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Southern Cross

(Andy Brazil #2)

3.28  ·  Rating details ·  9,685 ratings  ·  240 reviews
In their first appearance (Hornet's Nest, 1997), Chief Judy Hammer, Deputy Virginia West, and reporter-turned-rookie-cop Andy Brazil battled a serial killer in Charlotte, North Carolina. Now, in Patricia Cornwell's Southern Cross, the trio are dispatched to Richmond, Virginia--via an NIJ (National Institute of Justice) grant--to quell the growing gang problem and modernize ...more
Audio, Abridged
Published January 11th 1999 by Penguin Audio
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Average rating 3.28  · 
Rating details
 ·  9,685 ratings  ·  240 reviews

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Jun 23, 2010 rated it liked it  ·  review of another edition
Shelves: own
Set in Richmond Virginia, "Southern Cross" is Patricia Cornwell's sequel to "Hornet's Nest" and features the three main characters of that novel, Police Chief Judy Hammer, Deputy Chief Virginia West and Officer Andy Brazil. The story also includes a raft of criminals and border line crims with endearing names such as Bubba, Fluck, Muskrat, Divinity, Smoke, Beeper, Sick, Dog, Pigeon, Weed and Weed's late brother Twister. Plenty of animals featue in this book too with almost more-human names than ...more
Aug 11, 2018 rated it did not like it  ·  review of another edition
I'll start with the best: narrator Karen White was a pleasure to listen to.
This a prime example just throwing some ideas towards a wordprocessor.
-language was not suitable for young adults
-all the characters were sterotypical
-the plot was disjointed as to be irrelivant
-and really, an anthropomorphic substantial character?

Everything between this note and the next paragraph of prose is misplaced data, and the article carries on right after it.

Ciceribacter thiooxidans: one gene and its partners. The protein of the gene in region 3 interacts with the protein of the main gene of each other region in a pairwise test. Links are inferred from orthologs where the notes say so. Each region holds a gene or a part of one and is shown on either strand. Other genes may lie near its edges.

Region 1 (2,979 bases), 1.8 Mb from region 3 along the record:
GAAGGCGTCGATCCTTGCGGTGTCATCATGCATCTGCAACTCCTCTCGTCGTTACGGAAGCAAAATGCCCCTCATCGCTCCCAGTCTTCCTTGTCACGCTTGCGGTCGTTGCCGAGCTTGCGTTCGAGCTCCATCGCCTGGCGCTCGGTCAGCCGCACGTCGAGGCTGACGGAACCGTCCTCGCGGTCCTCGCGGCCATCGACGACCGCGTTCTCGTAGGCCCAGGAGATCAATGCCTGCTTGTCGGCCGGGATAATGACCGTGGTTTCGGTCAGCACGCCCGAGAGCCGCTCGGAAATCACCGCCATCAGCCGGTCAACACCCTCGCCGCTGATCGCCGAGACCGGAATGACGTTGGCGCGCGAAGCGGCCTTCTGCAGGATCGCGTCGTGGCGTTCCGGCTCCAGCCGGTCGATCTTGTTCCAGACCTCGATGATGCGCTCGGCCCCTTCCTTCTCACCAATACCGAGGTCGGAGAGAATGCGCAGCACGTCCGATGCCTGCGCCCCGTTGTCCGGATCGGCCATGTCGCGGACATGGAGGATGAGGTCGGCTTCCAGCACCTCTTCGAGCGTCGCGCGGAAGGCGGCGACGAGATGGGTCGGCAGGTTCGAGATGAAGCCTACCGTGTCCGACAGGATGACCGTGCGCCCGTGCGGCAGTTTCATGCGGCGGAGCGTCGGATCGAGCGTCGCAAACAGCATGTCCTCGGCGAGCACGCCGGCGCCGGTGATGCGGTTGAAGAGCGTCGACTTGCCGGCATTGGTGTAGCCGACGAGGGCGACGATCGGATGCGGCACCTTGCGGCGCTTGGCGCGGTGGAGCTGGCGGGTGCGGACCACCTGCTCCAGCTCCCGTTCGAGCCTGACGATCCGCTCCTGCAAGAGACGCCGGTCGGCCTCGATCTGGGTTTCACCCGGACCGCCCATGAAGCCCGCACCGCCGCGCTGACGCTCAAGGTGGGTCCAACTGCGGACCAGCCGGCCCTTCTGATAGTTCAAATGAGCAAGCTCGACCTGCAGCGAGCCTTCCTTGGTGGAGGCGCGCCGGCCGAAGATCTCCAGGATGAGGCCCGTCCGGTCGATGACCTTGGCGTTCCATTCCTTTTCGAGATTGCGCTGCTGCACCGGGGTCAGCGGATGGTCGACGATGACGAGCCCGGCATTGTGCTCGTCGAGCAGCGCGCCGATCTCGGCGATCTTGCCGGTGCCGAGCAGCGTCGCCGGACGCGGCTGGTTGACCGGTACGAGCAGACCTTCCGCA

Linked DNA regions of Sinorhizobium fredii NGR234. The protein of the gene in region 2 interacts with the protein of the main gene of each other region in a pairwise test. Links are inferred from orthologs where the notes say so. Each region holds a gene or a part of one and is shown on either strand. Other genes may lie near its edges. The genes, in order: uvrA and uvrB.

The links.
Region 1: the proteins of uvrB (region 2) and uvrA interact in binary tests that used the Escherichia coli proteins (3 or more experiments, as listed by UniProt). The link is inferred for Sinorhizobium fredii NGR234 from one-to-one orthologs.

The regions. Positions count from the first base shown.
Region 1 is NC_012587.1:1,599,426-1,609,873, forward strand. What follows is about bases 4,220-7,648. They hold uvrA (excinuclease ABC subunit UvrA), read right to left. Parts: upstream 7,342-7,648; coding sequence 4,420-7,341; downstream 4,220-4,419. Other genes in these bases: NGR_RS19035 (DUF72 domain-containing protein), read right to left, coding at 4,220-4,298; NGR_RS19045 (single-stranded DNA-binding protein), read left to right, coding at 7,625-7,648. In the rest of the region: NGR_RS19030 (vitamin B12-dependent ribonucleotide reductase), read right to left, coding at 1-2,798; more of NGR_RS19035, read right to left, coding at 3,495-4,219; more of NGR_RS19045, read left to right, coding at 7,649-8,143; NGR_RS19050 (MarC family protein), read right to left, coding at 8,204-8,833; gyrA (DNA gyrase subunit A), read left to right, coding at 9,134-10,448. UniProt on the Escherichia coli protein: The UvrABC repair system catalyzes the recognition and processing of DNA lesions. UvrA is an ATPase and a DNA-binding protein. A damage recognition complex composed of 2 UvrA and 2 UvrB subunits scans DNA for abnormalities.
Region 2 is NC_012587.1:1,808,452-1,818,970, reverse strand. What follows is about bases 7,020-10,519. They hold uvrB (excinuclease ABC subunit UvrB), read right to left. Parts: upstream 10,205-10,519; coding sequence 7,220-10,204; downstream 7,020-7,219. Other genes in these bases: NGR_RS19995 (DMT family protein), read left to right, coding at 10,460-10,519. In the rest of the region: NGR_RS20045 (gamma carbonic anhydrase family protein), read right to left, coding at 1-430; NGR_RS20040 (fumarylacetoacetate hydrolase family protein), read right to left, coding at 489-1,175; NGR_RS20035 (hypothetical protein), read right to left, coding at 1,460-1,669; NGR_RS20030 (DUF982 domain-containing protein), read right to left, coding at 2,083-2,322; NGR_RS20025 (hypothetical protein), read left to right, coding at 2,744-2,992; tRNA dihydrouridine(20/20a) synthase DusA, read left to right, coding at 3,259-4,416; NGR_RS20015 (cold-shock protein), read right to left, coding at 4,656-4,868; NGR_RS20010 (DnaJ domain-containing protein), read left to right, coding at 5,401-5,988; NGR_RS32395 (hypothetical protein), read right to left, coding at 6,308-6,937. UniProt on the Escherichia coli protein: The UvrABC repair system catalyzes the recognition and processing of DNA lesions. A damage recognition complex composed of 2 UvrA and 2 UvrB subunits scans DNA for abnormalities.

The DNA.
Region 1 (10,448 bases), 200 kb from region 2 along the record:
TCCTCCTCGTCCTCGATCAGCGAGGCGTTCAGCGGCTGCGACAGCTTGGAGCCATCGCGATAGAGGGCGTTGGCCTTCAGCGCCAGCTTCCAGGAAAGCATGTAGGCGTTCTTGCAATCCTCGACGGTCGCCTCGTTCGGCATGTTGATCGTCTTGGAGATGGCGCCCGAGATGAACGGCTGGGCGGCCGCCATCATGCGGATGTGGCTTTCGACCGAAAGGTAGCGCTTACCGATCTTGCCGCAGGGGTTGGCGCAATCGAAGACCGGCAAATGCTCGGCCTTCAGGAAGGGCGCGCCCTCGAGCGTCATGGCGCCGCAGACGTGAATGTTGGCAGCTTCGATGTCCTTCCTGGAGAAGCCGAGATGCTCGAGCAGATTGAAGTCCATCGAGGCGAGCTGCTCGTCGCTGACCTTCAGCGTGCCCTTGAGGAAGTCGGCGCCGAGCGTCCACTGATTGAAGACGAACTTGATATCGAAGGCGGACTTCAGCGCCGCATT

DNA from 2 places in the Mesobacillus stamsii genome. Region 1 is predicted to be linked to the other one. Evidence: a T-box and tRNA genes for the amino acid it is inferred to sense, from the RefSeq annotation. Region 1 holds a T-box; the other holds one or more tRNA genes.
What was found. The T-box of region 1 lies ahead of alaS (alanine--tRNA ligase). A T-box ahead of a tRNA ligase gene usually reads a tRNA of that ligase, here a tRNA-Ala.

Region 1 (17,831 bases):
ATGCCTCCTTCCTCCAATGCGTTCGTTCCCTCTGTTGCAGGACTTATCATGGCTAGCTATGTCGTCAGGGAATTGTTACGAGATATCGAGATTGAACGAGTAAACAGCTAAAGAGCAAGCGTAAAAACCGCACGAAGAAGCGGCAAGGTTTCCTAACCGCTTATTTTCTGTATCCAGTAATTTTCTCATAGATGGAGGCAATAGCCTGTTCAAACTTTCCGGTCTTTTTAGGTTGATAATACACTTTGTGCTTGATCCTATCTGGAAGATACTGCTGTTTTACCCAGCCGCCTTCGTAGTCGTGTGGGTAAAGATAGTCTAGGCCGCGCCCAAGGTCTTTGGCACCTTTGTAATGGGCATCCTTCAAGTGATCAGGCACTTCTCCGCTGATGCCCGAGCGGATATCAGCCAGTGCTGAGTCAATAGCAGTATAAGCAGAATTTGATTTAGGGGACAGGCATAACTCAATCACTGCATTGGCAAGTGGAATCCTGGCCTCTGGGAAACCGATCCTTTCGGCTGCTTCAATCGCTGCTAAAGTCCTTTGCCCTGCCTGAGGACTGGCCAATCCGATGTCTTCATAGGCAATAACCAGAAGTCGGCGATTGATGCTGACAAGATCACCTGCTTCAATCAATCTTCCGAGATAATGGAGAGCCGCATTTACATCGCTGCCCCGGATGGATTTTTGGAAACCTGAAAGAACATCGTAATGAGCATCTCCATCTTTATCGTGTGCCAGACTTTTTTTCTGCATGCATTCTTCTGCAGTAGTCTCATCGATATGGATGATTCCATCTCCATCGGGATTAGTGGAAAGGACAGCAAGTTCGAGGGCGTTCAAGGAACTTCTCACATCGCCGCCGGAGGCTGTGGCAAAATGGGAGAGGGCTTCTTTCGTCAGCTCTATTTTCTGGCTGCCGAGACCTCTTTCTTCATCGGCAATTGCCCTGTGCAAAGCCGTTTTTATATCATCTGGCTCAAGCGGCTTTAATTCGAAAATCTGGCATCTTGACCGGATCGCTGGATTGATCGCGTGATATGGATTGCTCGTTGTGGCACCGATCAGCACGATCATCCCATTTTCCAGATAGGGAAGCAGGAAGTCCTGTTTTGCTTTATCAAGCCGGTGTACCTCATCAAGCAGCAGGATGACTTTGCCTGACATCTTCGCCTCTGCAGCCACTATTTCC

This is not literature for anyone that considers themselves educated.
Jennifer Oddo
Jun 09, 2012 rated it did not like it  ·  review of another edition
The second Cornwell book I ever read was Isle of Dogs. I hated it so much that I donated it to the book burning event my friends host annually. Each person is supposed to bring the worst book they've ever read. Isle of Dogs earned that privelege.

Southern Cross was only slightly better than Isle of Dogs, and that's being generous. I'm not much into rednecks, and this book is full of them. Mostly, I hate this type of book, in which a series of completely unrelated folies collide at the end in a ve
Miranda Sikorsky
This book was at hand in the best moment!
Roderick Hart
May 26, 2010 rated it it was amazing  ·  review of another edition
This book is a sequel to Hornet’s Nest and it would be best to read them in order of publication. But if you don’t want read both, Southern Cross makes sense on its own and would be the one to go for. Hornet’s nest is good, but Southern Cross is better. It features the same three main characters, Chief Hammer, Deputy Chief Virginia West and Andy Brazil, now a fully qualified police officer.

The plot involves a planned mass shooting by a character named Smoke, and the efforts of the police to prev
Jul 09, 2008 rated it it was ok  ·  review of another edition
Southern Cross depicts the experiences of big-city police in Richmond, Virginia. Police chief Judy Hammer has been brought in to clean up the force, bringing with her deputy Virginia West and good-looking rookie Andy Brazil.
There is a bad guy, some suspense, and way too many characters. I found myself irritated with a lot of things early on in this story:
1. Tons of characters, most of them minor who don't seem to have too much to do with the plot. The most annoying thing about them are their nam
Dec 20, 2014 rated it did not like it  ·  review of another edition
Rarely do I not finish a book but this one got put aside.
I read the 3 Andy Brazil books against advice from more than one person. I wanted to see for myself if they really were that bad. I liked the Scarpetta books (although I thought that the endings of some of those books were too rushed, too contrived). The Andy Brazil books are nothing like those! Hornet's Nest is probably the best of the three, although the characters are shallow and unconvincing and the plot is weak and implausible. There is some humour and some sexual tension which is frustrati ...more
R. Michael
Jun 17, 2014 rated it did not like it  ·  review of another edition
Recommends it for: no one
Shelves: crime
If I could give this disaster of a book zero stars, I'd be tempted. The "plot" is a mishmash of nonsense that depends upon absurd coincidence and supposedly intelligent characters making genuinely idiotic leaps of let's-call-it-logic that none of the people around them bother to question or even wonder about. Because they're so implausibly dim, none of the protagonists are even remotely sympathetic or interesting. Add to this the author's ham-handed, blunt instrument use of language -- by turns ...more
Jun 10, 2018 rated it it was amazing  ·  review of another edition